The great Oglala Lakota (Sioux) Chief Luther Standing Bear made some very strong points regarding his civilization, which was dismissed for being "savage" and "pagan," with the predominant modern civilization that whites from the east were bringing. It was seen as progress and, indeed, this perception has continued to persist among many without any questions. Perhaps the ridicule, racism, and the casual, overly dismissive attitudes have begun to dwindle a bit, although most people in modern society likely still view their unsustainable and overgrown society as superior in many ways to that Native society which Chief Luther Standing Bear was a part of, and which he speaks of with such eloquence in the following quotes.
This might make some people pause for thought about the automatic assumption that our global society was inevitable, and represented real progress. When we understand history better, we can do more than simply mourn losses and abuses of the past. We can recognize what we lost, and work towards remedying this, as correcting the mistakes of our past. It has to begin somewhere. Here, we can see the value of one particular Native society through the eyes of one of their own.
I saw this a few days ago, while preparing to write the article on the Native American protests against the Dakota Access Pipeline at Standing Rock, North Dakota, and thought that this was a fitting companion piece to go along with it. Here are the actual quotes from Chief Luther Standing Bear, and the link to the source of these quote (all of which< I believe, can also be found in one of my favorite books, "Touch the Earth" as well:
1. “Praise, flattery, exaggerated manners and fine, high-sounding words were no part of Lakota politeness. Excessive manners were put down as insincere, and the constant talker was considered rude and thoughtless. Conversation was never begun at once, or in a hurried manner.”
2. “Children were taught that true politeness was to be defined in actions rather than in words. They were never allowed to pass between the fire and the older person or a visitor, to speak while others were speaking, or to make fun of a crippled or disfigured person. If a child thoughtlessly tried to do so, a parent, in a quiet voice, immediately set him right.”
3. “Silence was meaningful with the Lakota, and his granting a space of silence before talking was done in the practice of true politeness and regardful of the rule that ‘thought comes before speech.’…and in the midst of sorrow, sickness, death or misfortune of any kind, and in the presence of the notable and great, silence was the mark of respect… strict observance of this tenet of good behavior was the reason, no doubt, for his being given the false characterization by the white man of being a stoic. He has been judged to be dumb, stupid, indifferent, and unfeeling.”
4. “We did not think of the great open plains, the beautiful rolling hills, the winding streams with tangled growth, as ‘wild’. Only to the white man was nature a ‘wilderness’ and only to him was it ‘infested’ with ‘wild’ animals and ‘savage’ people. To us it was tame. Earth was bountiful and we were surrounded with the blessings of the Great Mystery.”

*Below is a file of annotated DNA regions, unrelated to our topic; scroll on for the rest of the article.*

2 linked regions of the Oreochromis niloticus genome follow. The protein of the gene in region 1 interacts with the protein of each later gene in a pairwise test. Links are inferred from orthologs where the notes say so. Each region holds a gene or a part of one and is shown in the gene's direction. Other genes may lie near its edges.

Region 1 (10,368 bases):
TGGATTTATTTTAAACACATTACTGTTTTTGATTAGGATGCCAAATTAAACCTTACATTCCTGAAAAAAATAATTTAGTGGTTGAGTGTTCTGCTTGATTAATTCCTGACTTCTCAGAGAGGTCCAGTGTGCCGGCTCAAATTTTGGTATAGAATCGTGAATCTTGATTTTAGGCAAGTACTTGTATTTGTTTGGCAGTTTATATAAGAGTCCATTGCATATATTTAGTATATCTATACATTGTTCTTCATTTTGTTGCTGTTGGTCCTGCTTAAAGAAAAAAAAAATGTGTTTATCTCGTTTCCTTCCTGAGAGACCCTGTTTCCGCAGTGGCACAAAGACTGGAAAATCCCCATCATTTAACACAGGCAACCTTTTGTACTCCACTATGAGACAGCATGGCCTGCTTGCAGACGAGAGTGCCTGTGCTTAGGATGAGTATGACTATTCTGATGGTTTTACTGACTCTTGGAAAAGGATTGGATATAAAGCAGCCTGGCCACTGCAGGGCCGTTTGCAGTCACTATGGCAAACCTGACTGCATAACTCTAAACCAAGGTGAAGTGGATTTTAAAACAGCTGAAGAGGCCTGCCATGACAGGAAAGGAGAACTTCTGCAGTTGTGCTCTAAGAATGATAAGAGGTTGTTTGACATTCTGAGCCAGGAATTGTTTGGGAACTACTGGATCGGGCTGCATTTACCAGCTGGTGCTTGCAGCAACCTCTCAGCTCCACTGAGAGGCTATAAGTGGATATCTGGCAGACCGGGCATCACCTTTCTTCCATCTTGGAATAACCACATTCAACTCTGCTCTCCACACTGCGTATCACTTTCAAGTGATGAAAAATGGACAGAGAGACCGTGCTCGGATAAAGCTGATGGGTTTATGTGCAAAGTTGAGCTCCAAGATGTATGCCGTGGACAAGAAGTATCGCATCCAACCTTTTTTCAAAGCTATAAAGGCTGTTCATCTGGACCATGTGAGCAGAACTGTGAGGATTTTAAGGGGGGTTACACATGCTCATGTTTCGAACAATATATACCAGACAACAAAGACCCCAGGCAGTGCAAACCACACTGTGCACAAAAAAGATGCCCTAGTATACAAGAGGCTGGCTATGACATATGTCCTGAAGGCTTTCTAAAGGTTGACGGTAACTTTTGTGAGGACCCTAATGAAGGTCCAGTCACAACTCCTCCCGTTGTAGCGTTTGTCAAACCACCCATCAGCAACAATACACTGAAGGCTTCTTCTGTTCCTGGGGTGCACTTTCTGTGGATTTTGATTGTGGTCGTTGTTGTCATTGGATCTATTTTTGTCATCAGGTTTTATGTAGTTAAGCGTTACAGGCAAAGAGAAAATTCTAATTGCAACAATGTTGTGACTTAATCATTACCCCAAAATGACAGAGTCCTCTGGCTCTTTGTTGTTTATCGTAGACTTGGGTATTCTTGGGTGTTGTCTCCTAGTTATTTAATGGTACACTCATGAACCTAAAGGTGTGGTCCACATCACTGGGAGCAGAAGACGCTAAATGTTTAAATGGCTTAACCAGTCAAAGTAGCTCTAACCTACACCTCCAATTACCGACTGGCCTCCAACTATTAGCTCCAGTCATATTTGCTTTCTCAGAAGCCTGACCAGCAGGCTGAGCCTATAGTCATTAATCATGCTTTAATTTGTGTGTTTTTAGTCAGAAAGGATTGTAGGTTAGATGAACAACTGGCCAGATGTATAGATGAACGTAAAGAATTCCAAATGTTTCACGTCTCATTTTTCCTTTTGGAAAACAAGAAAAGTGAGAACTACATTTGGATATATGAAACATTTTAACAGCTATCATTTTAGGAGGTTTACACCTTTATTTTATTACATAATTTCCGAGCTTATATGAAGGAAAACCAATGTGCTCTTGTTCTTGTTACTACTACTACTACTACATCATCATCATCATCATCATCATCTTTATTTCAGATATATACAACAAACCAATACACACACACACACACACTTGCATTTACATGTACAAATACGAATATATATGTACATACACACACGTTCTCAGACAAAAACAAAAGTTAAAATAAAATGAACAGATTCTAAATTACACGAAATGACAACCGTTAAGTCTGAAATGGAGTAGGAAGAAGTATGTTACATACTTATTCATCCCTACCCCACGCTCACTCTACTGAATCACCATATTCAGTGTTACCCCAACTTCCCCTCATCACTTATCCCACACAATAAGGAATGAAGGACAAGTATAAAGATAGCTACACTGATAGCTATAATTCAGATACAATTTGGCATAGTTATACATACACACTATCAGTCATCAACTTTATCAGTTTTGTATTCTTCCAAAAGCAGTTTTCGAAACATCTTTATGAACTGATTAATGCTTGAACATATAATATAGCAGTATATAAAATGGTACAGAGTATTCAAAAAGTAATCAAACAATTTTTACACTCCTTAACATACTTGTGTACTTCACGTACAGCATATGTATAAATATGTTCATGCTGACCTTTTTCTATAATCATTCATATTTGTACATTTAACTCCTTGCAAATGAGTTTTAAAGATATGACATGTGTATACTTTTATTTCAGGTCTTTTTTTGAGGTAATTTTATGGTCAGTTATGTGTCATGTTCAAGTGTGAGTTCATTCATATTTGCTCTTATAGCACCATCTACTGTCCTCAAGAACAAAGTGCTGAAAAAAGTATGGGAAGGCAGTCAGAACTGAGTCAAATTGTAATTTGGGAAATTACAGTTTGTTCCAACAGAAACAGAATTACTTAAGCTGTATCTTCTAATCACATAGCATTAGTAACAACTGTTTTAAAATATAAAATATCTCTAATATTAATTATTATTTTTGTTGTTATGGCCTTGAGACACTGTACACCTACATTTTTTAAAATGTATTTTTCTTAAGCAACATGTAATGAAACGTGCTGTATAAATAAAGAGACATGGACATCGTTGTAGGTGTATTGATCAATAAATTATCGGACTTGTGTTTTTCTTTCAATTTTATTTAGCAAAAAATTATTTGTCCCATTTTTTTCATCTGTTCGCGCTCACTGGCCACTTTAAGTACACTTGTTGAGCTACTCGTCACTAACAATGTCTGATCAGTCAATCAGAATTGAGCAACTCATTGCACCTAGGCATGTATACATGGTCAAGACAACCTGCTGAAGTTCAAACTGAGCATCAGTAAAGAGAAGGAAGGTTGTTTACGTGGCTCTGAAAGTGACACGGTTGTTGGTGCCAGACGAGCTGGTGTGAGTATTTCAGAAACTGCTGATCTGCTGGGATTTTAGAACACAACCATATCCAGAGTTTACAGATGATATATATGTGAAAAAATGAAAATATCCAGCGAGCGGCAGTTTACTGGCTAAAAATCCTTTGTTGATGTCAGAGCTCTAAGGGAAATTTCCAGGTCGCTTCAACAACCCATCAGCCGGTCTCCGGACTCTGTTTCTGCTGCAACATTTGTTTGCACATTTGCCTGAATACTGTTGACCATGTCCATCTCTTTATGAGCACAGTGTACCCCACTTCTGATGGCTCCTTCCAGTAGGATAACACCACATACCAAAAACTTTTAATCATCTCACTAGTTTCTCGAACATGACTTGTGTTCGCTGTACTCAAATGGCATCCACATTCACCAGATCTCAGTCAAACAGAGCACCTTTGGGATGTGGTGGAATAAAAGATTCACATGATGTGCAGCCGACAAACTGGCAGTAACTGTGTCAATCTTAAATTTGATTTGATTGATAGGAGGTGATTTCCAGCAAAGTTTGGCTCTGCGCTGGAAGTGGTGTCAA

5. “Kinship with all creatures of the earth, sky and water was a real and active principle. In the animal and bird world there existed a brotherly feeling that kept the Lakota safe among them. And so close did some of the Lakotas come to their feathered and furred friends that in true brotherhood they spoke a common tongue.”
6. “This concept of life and its relations was humanizing and gave to the Lakota an abiding love. It filled his being with the joy and mystery of living; it gave him reverence for all life; it made a place for all things in the scheme of existence with equal importance to all.”
7. “It was good for the skin to touch the earth, and the old people liked to remove their moccasins and walk with bare feet on the sacred earth… the old Indian still sits upon the earth instead of propping himself up and away from its life-giving forces. For him, to sit or lie upon the ground is to be able to think more deeply and to feel more keenly. He can see more clearly into the mysteries of life and come closer in kinship to other lives about him.”
8. “Everything was possessed of personality, only differing from us in form. Knowledge was inherent in all things. The world was a library and its books were the stones, leaves, grass, brooks, and the birds and animals that shared, alike with us, the storms and blessings of earth. We learned to do what only the student of nature learns, and that was to feel beauty. We never railed at the storms, the furious winds, and the biting frosts and snows. To do so intensified human futility, so whatever came we adjusted ourselves, by more effort and energy if necessary, but without complaint.”
9. “…the old Lakota was wise. He knew that a man’s heart, away from nature, becomes hard; he knew that lack of respect for growing, living things soon led to lack of respect for humans, too. So he kept his children close to nature’s softening influence.”
10. “Civilization has been thrust upon me… and it has not added one whit to my love for truth, honesty, and generosity.”
10 quotes from a Sioux Indian Chief that will make you question everything about modern culture by Kyle McMillan, October 12, 2015: